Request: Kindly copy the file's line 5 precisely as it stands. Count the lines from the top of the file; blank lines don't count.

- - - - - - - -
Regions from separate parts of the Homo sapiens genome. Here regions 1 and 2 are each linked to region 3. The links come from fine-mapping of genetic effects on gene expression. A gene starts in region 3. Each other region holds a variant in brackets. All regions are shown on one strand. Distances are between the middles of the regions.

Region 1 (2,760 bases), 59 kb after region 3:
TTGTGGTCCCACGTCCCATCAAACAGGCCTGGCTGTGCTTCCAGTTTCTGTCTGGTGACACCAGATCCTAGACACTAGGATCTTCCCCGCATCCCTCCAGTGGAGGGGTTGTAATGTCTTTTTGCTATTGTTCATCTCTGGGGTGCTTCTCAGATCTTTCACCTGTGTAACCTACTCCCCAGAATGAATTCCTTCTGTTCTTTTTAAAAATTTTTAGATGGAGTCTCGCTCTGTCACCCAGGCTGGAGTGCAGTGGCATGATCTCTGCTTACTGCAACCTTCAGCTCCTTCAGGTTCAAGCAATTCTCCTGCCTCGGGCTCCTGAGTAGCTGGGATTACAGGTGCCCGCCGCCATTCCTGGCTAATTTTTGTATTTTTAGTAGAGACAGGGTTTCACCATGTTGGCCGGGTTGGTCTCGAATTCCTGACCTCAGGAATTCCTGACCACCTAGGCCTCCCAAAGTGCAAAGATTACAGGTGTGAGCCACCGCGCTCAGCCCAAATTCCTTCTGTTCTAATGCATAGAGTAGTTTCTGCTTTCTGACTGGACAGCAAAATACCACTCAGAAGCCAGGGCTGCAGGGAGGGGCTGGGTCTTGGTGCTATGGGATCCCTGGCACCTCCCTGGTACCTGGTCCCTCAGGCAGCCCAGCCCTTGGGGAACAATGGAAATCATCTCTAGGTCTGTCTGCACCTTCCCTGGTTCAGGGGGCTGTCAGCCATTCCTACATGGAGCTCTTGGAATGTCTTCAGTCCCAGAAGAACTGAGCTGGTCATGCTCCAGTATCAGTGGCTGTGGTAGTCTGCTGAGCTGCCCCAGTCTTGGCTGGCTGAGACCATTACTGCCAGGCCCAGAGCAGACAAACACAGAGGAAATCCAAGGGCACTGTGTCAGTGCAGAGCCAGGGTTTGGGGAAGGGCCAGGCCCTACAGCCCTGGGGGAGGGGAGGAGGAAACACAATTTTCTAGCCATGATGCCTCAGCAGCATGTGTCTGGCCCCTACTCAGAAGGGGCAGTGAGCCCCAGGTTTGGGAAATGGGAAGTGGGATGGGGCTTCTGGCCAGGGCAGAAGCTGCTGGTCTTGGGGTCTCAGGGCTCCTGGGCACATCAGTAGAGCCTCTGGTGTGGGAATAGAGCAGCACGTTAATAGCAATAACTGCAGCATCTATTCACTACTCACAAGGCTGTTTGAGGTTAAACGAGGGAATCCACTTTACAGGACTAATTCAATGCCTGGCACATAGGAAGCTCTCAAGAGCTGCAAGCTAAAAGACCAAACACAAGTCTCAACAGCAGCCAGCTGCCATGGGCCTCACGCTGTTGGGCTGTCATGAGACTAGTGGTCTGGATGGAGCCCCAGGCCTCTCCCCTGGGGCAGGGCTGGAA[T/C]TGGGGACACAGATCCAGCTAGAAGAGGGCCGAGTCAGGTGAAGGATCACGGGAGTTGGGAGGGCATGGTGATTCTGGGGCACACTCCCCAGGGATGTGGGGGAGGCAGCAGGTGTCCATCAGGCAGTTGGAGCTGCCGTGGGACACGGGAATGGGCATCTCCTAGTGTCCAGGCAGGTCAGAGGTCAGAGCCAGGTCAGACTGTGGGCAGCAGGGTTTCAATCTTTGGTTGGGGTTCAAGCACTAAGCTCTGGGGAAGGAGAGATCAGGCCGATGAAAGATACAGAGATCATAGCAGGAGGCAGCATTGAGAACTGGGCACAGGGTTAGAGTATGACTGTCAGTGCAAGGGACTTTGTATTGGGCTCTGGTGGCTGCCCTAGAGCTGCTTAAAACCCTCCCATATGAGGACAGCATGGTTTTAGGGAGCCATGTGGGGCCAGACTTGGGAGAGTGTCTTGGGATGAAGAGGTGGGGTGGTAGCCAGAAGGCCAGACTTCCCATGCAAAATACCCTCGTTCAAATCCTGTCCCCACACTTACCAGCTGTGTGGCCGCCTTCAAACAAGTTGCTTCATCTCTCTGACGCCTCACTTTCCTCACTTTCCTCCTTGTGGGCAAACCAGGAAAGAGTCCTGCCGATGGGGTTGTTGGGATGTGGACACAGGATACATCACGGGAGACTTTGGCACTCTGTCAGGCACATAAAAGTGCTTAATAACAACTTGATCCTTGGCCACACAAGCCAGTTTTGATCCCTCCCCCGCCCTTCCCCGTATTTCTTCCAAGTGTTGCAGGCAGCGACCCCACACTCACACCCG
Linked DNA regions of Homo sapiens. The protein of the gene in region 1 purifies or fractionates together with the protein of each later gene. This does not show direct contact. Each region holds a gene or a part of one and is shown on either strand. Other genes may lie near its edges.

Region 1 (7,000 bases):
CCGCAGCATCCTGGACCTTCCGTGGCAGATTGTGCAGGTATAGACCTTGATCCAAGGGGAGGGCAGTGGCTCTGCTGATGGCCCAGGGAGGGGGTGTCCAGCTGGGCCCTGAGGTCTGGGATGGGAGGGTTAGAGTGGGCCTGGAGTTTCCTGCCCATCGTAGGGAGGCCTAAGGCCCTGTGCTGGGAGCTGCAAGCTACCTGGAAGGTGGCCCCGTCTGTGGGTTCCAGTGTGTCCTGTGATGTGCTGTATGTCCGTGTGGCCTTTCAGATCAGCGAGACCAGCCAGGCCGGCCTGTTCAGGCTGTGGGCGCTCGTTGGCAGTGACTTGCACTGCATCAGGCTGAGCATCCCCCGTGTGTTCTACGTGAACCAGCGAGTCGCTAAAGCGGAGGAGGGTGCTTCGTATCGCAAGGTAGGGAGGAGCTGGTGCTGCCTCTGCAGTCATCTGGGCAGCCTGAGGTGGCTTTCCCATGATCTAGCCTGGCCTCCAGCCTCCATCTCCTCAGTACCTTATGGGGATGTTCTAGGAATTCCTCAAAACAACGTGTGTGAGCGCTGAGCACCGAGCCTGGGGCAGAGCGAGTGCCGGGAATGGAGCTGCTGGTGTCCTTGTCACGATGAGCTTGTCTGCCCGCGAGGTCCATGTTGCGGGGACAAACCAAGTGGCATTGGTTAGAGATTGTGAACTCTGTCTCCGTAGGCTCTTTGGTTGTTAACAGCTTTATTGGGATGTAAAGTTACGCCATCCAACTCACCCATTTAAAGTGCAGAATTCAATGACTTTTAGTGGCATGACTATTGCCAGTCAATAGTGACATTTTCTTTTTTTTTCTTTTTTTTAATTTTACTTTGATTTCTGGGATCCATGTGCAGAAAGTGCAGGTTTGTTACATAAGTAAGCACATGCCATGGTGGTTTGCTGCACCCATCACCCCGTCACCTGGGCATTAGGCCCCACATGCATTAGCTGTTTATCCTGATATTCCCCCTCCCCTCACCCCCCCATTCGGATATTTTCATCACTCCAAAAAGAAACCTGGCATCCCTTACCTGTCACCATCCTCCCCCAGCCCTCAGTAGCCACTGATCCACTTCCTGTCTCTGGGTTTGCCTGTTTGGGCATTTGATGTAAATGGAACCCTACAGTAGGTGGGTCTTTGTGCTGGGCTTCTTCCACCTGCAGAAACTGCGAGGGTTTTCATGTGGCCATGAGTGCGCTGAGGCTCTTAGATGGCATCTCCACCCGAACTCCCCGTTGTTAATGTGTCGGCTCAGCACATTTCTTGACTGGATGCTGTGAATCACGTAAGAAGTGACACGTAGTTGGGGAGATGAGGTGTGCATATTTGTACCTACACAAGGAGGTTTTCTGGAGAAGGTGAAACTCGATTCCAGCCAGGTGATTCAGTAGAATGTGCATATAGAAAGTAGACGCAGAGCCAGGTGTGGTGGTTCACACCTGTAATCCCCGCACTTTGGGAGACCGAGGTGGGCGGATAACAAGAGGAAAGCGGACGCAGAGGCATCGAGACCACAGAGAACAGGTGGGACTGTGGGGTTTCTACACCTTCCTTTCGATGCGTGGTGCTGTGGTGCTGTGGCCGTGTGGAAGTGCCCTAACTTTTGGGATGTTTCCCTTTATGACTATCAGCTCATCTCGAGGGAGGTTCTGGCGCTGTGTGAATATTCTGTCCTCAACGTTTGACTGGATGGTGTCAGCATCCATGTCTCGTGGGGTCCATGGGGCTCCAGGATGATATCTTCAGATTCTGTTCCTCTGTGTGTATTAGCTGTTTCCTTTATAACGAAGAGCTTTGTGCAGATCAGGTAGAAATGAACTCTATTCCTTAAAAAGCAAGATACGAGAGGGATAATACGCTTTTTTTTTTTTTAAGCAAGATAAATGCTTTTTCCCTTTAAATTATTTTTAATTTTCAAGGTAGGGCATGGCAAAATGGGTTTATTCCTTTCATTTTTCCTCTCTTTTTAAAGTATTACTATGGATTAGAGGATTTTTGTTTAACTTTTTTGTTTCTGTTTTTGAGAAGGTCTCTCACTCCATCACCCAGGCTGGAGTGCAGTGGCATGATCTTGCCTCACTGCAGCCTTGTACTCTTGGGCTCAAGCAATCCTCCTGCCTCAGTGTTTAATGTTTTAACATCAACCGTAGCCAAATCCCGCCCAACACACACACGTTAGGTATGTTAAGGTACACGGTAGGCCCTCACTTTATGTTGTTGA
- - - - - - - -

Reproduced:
Region 1 (7,000 bases):